Late-model engines with electronic fuel injection, computerized fuel management and ignition have a lot of sensors to keep tabs on everything that is happening under the hood. Most sensors produce a digital voltage signal that corresponds to the function they are monitoring.
All of this sensor data is fed back to the Powertrain Control Module (PCM) so it can make the critical decisions that are necessary to keep the engine running at optimum efficiency. Among all the sensors, these are usually the five most critical:
● Crankshaft position (CKP) sensor — Engines with distributorless ignition systems have a Hall effect or magnetic crankshaft position sensor to generate both a trigger signal for the ignition system. The signal also tells the PCM how fast the engine is turning (RPM signal) and keeps the PCM informed about the relative position of the crankshaft. Crank position is essential to calculate fuel injection and ignition timing. On vehicles with Variable Valve Timing (VVT), the crank sensor and cam position sensor signals are used to adjust cam timing as well. If the crank sensor fails, the engine will not start or run. The sensor is usually located on the front of the engine by the crankshaft pulley/balancer, or in the middle of the engine block.
● Engine Coolant Temperature (ECT) sensor — This sensor monitors the temperature of the engine’s coolant so the PCM can adjust the fuel mixture and ignition timing as the engine warms up. Engine temperature also is used as a cue for various emission control functions. If the coolant sensor is not reading accurately, it may prevent the engine from going into “closed loop” operation where the PCM uses signals from the oxygen sensors to adjust the fuel mixture. This can cause a rich fuel condition, increased fuel consumption and emissions. The coolant sensor is usually located near the thermostat housing on the engine.
● Mass Airflow (MAF) sensor — This sensor tells the PCM how much air is flowing into the engine. Airflow is a critical perimeter because it is used to calculate the air/fuel mixture. Most MAF sensors use a heated wire or filament to sense airflow. Dirt or fuel varnish contamination of the sensor element can cause faulty readings that may set codes and/or upset engine operation. Cleaning the MAF sensor with an aerosol electronics cleaner can often restore normal operation. The MAF sensor is located between the air cleaner housing and throttle body. Some engines do not use a MAF sensor, but use inputs from the crank, ambient temperature, coolant temperature, throttle and manifold absolute pressure (MAP) sensors to estimate airflow.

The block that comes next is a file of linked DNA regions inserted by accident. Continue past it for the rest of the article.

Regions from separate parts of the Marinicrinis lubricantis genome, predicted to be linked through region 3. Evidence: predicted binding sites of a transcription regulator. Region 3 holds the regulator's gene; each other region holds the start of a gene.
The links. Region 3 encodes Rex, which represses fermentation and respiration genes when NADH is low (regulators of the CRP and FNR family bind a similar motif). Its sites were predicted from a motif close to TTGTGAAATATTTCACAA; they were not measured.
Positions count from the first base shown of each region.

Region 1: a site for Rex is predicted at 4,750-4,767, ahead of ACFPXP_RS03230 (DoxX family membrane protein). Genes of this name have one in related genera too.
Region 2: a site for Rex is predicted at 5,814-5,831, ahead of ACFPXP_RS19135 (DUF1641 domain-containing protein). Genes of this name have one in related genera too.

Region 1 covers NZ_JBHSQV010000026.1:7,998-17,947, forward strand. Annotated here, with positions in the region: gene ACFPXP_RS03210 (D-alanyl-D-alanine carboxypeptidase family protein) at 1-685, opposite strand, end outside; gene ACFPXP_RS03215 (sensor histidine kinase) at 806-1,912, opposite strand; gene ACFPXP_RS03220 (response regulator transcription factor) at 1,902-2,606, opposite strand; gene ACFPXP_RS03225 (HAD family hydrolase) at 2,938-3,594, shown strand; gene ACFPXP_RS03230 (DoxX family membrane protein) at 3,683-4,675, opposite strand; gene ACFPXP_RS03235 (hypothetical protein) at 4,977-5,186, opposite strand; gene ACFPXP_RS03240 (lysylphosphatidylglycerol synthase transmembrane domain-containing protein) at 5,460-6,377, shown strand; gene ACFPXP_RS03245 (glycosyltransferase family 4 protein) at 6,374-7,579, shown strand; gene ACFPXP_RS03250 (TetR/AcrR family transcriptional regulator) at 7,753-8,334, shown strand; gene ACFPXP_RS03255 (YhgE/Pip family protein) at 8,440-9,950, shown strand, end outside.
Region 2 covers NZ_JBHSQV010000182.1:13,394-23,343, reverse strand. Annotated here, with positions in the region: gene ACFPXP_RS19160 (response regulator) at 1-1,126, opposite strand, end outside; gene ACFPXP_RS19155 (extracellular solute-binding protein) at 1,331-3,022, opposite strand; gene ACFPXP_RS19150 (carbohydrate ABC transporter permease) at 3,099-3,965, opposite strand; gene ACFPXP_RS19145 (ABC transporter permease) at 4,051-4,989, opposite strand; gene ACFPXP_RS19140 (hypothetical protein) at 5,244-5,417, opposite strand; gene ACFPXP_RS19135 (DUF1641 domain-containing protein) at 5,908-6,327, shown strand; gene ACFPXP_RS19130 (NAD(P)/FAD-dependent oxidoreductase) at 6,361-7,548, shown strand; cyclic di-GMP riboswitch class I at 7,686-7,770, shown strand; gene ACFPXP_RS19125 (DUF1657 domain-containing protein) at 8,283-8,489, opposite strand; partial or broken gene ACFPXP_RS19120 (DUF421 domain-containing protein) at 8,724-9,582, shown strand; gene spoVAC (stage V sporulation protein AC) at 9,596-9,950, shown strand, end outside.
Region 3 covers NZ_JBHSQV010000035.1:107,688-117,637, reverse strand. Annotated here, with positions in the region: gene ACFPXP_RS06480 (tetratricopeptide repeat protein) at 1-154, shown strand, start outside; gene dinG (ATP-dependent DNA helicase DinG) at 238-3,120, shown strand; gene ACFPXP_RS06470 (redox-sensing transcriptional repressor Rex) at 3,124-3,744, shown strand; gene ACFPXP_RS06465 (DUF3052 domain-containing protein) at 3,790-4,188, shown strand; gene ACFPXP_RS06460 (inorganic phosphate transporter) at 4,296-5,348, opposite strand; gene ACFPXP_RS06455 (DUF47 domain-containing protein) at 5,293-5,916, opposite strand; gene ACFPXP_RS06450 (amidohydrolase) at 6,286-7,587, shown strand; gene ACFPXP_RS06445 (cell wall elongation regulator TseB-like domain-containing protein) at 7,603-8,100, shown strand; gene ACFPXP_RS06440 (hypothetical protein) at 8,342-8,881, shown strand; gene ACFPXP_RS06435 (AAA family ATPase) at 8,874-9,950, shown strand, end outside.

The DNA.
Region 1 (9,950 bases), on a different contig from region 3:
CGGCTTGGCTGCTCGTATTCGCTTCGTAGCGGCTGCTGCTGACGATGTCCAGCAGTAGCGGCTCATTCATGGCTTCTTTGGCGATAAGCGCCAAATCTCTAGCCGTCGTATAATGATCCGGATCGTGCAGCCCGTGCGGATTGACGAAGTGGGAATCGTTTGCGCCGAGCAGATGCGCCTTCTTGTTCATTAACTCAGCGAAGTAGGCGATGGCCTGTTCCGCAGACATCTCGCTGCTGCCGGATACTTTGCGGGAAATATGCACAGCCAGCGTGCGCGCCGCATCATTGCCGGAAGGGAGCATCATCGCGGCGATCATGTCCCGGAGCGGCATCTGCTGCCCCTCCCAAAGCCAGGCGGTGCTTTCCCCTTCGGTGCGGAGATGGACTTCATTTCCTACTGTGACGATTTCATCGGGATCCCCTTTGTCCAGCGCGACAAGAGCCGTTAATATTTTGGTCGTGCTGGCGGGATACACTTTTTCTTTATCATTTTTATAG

● Oxygen (O2) sensor or Air/Fuel (A/F) sensor — An O2 sensor monitors unburned oxygen in the exhaust and generates a “rich” or “lean” voltage signal that the PCM uses to control the air/fuel mixture. An A/F sensor is a smarter version of a standard O2 sensor that tells the PCM the exact air/fuel ratio. O2 sensors or A/F sensors are located in the exhaust manifold (one or sometimes even two for each cylinder bank). On 1996 and newer vehicles with OBD II, a “downstream” O2 sensor is located in or behind the catalytic converter to monitor converter efficiency. O2 sensor or A/F sensor problems will not prevent an engine from running, but they can cause fuel mixture problems that increase fuel consumption and emissions.
● Throttle Position (TPS) sensor — This sensor is mounted on the throttle body shaft to monitor the relative opening of the throttle. The PCM uses this information with inputs from the MAP and/or MAF sensor to estimate engine load for fuel enrichment and timing adjustments. A worn TPS sensor may cause a flat spot or hesitation when accelerating. On vehicles with electronic throttle control, there are usually two TPS sensors as well as a pair of position sensors on the accelerator pedal. The position sensors on the accelerator pedal tell the PCM how much throttle opening to give the engine when the driver steps down on the gas. The TPS sensors on the throttle tell the PCM how far the throttle is opening or closing as commanded by the PCM. Problems here may prevent the throttle from opening or even cause unintended acceleration.